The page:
Published: 05th June 2020
How this Bangalore-based duo are giving Malayalam pop culture new meaning, new purpose
The minds behind Funcher Shop who create products and artwork based on relevant social issues in Kerala open up about how they like to answer to major issues through creative messages
On May 27, a starving, pregnant elephant in Palakkad allegedly consumed a pineapple stuffed with explosives. After days of wandering a forest in pain, the unwitting animal marched slowly to the Velliyar River where she attempted to draw enough water into her trunk to numb the pain. According to reports, she passed away 20 days after the brutal incident. While many of us were short of words in the face of an atrocity so inhumane, an artwork on Instagram was the closest thing people could share in her remembrance. The painting represents the elephant in the river, her trunk bleeding into the water. In her belly, a small bewildered elephant fetus asks 'Amme?' (meaning mother in Malayalam).
The painting was created by Arosh Thevadathil, known under the Instagram handle Doodle Muni. He is the co-founder of Funcher Shop, a cartoon and illustration brand steeped in Malayali culture that was set up in 2016. Arosh who is from Kozhikode and Suresh Ramakrishnan, who hails from Palakkad and grew up in Kolkata, set up Funcher Shop because they had grown tired of the marketing world and recycling the same ideas for different brands. They say, "At the time, there was no such thing in Kerala. We wanted to make t-shirts and other knick knacks that weren't just meaningless pop culture references, we wanted it to mean something to the people buying them. We didn't want to plan too much."
The company was built on the duo's own money and a lot of sacrifices after saying goodbye to the corporate world. Over the years, Arosh's Instagram page and the Funcher Shop platform started to represent a place where important issues could be represented. People began taking comfort in their responses to major events. "Any major incident that happens in Kerala gets a response with a doodle or two. The idea is to use the brand to create awareness. These days, people call us up when a major issue comes up. Just this morning, someone called us from abroad asking us to do something about an issue they are facing. The page has come to represent daily life and a way to deal with and express issues that we all have to deal with."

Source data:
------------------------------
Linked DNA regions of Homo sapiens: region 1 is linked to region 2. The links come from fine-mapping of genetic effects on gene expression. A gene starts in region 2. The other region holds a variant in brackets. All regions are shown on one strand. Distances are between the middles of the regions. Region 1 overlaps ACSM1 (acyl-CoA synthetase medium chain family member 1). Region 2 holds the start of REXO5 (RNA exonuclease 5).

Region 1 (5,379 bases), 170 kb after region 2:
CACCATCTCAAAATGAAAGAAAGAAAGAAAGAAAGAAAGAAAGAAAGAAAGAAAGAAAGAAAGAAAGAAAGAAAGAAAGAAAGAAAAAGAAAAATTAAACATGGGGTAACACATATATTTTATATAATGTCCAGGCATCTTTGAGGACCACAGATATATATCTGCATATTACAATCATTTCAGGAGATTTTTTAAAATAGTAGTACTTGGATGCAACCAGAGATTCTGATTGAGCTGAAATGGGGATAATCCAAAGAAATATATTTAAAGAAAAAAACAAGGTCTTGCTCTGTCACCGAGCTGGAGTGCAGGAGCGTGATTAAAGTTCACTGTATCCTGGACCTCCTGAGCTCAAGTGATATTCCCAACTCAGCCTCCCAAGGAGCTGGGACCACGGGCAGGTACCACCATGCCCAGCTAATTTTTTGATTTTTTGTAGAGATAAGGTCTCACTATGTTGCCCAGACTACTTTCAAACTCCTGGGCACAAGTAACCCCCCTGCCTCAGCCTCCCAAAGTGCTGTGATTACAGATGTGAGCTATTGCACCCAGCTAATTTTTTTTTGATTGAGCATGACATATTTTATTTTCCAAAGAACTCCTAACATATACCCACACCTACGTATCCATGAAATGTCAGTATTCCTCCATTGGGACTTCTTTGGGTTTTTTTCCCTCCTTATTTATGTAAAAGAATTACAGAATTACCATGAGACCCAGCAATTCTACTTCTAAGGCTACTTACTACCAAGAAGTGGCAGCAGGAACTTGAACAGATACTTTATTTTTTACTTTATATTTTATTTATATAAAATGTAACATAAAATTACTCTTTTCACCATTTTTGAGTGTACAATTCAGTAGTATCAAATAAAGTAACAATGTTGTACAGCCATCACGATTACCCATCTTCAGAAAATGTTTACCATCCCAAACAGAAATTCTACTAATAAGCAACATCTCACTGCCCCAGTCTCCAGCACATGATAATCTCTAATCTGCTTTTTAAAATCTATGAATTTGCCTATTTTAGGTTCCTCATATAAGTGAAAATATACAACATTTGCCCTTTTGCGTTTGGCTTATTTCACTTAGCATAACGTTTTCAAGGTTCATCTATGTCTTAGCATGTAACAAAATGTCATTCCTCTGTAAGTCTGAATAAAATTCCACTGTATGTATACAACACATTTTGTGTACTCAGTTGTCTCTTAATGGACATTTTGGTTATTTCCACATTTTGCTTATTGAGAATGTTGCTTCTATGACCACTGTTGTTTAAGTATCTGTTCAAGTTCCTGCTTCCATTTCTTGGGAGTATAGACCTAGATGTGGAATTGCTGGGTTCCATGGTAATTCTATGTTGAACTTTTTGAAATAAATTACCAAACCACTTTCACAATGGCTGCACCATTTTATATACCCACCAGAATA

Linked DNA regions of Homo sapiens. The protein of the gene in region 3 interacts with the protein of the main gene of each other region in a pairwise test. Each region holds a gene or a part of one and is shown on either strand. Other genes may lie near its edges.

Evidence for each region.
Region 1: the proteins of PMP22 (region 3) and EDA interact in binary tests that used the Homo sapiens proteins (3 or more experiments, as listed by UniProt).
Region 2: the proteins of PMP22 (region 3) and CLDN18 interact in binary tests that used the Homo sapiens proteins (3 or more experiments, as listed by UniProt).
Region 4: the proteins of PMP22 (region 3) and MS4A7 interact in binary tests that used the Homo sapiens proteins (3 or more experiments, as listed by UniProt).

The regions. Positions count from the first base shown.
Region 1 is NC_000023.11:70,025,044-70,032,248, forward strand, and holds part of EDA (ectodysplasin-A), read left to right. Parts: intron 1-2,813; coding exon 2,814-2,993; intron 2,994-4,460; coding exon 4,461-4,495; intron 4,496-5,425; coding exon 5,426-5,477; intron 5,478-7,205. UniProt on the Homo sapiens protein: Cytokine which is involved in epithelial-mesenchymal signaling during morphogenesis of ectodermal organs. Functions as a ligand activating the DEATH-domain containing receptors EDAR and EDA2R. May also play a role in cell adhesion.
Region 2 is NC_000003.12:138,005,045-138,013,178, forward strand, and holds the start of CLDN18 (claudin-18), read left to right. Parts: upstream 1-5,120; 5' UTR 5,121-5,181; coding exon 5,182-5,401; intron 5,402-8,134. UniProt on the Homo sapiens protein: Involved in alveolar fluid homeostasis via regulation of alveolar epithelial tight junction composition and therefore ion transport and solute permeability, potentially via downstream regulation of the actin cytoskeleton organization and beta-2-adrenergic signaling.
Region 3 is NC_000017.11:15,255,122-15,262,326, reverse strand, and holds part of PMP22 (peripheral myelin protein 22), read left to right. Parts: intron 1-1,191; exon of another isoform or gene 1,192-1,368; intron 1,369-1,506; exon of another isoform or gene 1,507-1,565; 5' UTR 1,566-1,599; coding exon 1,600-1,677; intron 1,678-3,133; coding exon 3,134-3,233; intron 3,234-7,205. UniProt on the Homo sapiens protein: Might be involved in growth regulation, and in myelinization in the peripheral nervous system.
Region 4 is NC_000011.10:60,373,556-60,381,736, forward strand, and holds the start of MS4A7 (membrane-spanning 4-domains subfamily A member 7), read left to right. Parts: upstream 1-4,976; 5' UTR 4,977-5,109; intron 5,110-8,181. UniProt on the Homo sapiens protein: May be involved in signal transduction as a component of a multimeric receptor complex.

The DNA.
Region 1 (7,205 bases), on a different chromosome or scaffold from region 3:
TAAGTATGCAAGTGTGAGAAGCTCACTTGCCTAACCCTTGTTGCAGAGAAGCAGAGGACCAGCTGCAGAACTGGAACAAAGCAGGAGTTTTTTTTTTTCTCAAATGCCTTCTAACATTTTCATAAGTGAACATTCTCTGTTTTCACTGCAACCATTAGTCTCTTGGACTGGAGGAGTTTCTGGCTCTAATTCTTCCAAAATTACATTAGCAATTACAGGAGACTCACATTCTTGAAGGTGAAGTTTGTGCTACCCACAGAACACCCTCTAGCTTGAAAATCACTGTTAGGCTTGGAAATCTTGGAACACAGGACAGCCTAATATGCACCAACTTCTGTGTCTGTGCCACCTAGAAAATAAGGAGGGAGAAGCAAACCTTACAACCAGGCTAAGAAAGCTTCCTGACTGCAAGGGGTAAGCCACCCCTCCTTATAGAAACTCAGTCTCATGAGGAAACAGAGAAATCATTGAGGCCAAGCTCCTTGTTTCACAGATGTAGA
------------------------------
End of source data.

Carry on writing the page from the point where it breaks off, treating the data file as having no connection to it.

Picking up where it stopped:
Currently, Funcher Shop has a four member team based in Bengaluru. They also own a small cafe in the first floor of their building called the Kitchen of Joy where they routinely feed two stray dogs that have become a regular on the page. As it is with any fast growing brand, the general public can be just as quick to brand you for your ideologies. How has the team been dealing with this? "We have been called 'Anti South Indian'!" they laugh, "A lot of people justify the things we are criticising and make excuses about horrible behavious. But we have learnt that with anything like this, we can get 80 per cent of support and the rest are just depraved and waiting around to makie unnecessary comments."
The team works with an absolute understanding that social issues are what that deserve the utmost creative support. And they try to deliver on the same by creating things that are backed by authentic needs and ideologies.